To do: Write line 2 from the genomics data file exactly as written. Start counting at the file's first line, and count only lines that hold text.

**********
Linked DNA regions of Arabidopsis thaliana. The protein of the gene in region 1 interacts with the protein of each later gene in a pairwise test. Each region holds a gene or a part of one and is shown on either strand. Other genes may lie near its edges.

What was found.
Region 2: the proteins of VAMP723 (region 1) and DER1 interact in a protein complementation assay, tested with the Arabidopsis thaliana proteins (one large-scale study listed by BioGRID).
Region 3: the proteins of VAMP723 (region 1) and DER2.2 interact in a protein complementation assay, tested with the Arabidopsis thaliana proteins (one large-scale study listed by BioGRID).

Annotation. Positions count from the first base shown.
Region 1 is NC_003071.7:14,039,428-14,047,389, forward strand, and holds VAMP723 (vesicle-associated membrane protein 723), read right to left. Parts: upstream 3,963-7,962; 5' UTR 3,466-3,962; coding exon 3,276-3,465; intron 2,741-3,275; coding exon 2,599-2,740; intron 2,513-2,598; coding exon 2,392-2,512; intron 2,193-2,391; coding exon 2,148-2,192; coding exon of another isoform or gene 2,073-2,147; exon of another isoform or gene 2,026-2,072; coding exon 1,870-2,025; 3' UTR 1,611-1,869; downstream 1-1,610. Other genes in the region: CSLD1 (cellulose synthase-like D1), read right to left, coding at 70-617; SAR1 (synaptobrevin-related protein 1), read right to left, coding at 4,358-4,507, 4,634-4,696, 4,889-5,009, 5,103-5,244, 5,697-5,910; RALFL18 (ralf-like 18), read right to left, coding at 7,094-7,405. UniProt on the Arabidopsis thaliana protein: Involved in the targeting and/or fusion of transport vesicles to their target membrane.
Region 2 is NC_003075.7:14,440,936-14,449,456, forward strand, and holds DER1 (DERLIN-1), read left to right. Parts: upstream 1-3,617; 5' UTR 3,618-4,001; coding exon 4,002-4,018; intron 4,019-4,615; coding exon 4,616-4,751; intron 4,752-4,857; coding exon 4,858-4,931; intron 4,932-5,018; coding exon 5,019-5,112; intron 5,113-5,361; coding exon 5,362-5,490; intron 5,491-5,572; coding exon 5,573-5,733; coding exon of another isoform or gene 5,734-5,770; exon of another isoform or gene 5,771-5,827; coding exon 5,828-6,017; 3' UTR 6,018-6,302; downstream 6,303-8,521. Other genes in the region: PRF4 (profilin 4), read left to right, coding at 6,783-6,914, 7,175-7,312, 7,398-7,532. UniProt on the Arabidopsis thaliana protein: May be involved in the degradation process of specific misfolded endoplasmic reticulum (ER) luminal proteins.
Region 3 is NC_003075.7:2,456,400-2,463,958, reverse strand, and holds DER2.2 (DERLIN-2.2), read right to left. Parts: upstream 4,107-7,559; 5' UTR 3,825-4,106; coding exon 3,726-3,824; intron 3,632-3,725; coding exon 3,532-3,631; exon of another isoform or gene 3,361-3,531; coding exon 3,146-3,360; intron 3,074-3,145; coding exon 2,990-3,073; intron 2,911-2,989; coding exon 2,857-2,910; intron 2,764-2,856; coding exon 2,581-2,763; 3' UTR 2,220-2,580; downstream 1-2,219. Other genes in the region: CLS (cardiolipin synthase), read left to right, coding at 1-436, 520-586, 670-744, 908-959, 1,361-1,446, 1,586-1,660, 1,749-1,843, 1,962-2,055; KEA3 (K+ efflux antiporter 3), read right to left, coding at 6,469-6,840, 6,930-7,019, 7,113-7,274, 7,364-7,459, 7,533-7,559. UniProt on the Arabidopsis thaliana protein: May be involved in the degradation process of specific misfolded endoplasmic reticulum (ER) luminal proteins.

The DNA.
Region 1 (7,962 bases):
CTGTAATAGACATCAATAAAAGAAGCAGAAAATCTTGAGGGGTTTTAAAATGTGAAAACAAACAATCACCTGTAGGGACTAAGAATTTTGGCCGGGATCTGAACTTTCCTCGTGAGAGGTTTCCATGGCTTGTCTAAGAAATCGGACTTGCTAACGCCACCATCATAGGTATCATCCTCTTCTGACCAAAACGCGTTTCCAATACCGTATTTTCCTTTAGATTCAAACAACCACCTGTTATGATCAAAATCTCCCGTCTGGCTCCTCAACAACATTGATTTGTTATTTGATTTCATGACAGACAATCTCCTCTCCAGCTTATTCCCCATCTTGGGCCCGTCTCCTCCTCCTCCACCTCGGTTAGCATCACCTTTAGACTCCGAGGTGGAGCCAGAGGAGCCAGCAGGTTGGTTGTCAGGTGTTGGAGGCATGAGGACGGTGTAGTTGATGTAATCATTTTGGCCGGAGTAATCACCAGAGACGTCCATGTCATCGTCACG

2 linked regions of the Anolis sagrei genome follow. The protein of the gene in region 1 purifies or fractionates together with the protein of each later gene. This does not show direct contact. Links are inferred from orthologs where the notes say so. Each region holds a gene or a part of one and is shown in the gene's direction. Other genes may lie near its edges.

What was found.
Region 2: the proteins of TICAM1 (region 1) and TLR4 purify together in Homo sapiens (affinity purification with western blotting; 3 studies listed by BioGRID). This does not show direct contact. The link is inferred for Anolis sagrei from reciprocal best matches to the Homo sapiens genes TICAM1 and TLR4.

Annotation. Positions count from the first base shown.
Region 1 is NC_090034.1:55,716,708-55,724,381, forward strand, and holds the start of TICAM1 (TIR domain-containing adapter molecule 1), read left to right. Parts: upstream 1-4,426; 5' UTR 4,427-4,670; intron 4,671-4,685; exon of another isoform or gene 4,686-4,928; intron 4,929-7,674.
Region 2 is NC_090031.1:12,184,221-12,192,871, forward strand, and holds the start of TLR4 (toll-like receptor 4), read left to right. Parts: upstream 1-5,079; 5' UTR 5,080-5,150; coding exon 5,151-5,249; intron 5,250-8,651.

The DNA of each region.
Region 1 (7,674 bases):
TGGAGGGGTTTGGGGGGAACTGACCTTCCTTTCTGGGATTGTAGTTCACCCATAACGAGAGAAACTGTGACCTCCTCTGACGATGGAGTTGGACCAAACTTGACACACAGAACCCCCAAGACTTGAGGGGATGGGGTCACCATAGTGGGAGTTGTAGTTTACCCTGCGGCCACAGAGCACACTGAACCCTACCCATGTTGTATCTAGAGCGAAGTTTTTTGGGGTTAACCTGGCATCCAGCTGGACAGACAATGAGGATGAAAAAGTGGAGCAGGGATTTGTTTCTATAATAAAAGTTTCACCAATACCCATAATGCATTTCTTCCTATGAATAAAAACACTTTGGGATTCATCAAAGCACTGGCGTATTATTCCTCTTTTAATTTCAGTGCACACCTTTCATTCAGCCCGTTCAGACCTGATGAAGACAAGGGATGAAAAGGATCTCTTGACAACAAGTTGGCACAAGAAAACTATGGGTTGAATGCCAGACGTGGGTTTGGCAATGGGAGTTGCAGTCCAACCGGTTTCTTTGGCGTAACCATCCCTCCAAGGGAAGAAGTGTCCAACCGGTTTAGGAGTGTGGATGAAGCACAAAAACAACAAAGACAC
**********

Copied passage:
What was found.